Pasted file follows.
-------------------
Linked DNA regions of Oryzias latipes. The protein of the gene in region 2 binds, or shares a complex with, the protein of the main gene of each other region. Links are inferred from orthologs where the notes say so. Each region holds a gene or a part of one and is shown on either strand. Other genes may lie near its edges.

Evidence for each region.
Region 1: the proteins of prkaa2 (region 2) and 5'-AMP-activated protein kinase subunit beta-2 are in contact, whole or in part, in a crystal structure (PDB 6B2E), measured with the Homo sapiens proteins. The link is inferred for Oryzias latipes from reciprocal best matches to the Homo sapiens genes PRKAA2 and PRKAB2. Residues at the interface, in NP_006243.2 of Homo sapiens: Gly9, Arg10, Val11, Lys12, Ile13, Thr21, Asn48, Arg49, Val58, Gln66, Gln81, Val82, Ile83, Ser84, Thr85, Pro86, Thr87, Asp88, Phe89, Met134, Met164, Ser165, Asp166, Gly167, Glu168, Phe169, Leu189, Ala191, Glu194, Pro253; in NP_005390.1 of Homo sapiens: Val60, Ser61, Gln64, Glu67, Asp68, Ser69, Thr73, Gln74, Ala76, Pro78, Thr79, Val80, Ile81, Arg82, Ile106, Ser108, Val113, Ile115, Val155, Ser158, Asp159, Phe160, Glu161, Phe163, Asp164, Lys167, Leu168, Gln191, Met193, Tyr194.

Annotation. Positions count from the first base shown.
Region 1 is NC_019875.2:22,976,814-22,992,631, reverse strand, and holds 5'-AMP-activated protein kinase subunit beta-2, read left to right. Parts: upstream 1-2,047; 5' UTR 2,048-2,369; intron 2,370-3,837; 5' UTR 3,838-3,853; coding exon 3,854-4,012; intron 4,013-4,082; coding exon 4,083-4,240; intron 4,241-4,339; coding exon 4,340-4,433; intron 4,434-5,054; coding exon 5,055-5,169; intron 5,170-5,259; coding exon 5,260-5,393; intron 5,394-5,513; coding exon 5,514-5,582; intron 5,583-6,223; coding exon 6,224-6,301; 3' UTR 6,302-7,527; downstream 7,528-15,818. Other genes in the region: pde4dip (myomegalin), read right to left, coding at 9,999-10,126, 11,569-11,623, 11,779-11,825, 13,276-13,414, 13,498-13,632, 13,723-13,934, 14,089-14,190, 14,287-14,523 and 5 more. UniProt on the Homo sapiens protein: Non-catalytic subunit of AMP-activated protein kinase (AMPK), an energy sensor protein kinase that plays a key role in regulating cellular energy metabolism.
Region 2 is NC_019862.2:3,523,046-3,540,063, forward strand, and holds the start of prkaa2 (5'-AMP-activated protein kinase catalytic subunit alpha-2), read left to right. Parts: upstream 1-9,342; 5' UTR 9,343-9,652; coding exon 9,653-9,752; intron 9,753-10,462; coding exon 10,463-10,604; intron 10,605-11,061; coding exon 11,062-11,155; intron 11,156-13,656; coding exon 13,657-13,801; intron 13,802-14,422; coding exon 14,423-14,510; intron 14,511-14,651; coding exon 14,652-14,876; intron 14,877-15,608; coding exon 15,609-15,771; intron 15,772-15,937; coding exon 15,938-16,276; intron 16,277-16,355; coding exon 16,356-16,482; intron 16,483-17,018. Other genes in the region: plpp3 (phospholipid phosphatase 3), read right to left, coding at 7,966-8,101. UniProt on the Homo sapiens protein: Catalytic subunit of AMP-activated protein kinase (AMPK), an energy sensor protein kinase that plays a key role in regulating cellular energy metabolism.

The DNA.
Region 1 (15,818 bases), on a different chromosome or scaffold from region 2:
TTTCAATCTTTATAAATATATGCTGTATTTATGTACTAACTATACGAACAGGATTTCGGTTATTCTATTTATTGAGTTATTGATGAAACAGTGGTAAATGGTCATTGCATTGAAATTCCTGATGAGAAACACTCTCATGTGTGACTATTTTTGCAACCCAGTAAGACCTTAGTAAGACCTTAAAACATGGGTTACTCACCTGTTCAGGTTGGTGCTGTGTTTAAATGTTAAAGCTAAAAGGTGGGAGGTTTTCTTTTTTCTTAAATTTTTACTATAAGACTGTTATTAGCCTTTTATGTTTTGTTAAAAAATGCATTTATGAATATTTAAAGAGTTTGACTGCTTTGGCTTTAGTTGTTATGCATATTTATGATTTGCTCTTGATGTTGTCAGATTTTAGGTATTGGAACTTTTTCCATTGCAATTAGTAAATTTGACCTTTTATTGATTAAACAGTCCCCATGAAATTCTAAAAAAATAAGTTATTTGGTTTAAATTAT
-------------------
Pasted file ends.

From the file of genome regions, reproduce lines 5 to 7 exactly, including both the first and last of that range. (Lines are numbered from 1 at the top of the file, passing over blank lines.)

Region 1 is NC_019875.2:22,976,814-22,992,631, reverse strand, and holds 5'-AMP-activated protein kinase subunit beta-2, read left to right. Parts: upstream 1-2,047; 5' UTR 2,048-2,369; intron 2,370-3,837; 5' UTR 3,838-3,853; coding exon 3,854-4,012; intron 4,013-4,082; coding exon 4,083-4,240; intron 4,241-4,339; coding exon 4,340-4,433; intron 4,434-5,054; coding exon 5,055-5,169; intron 5,170-5,259; coding exon 5,260-5,393; intron 5,394-5,513; coding exon 5,514-5,582; intron 5,583-6,223; coding exon 6,224-6,301; 3' UTR 6,302-7,527; downstream 7,528-15,818. Other genes in the region: pde4dip (myomegalin), read right to left, coding at 9,999-10,126, 11,569-11,623, 11,779-11,825, 13,276-13,414, 13,498-13,632, 13,723-13,934, 14,089-14,190, 14,287-14,523 and 5 more. UniProt on the Homo sapiens protein: Non-catalytic subunit of AMP-activated protein kinase (AMPK), an energy sensor protein kinase that plays a key role in regulating cellular energy metabolism.
Region 2 is NC_019862.2:3,523,046-3,540,063, forward strand, and holds the start of prkaa2 (5'-AMP-activated protein kinase catalytic subunit alpha-2), read left to right. Parts: upstream 1-9,342; 5' UTR 9,343-9,652; coding exon 9,653-9,752; intron 9,753-10,462; coding exon 10,463-10,604; intron 10,605-11,061; coding exon 11,062-11,155; intron 11,156-13,656; coding exon 13,657-13,801; intron 13,802-14,422; coding exon 14,423-14,510; intron 14,511-14,651; coding exon 14,652-14,876; intron 14,877-15,608; coding exon 15,609-15,771; intron 15,772-15,937; coding exon 15,938-16,276; intron 16,277-16,355; coding exon 16,356-16,482; intron 16,483-17,018. Other genes in the region: plpp3 (phospholipid phosphatase 3), read right to left, coding at 7,966-8,101. UniProt on the Homo sapiens protein: Catalytic subunit of AMP-activated protein kinase (AMPK), an energy sensor protein kinase that plays a key role in regulating cellular energy metabolism.

The DNA.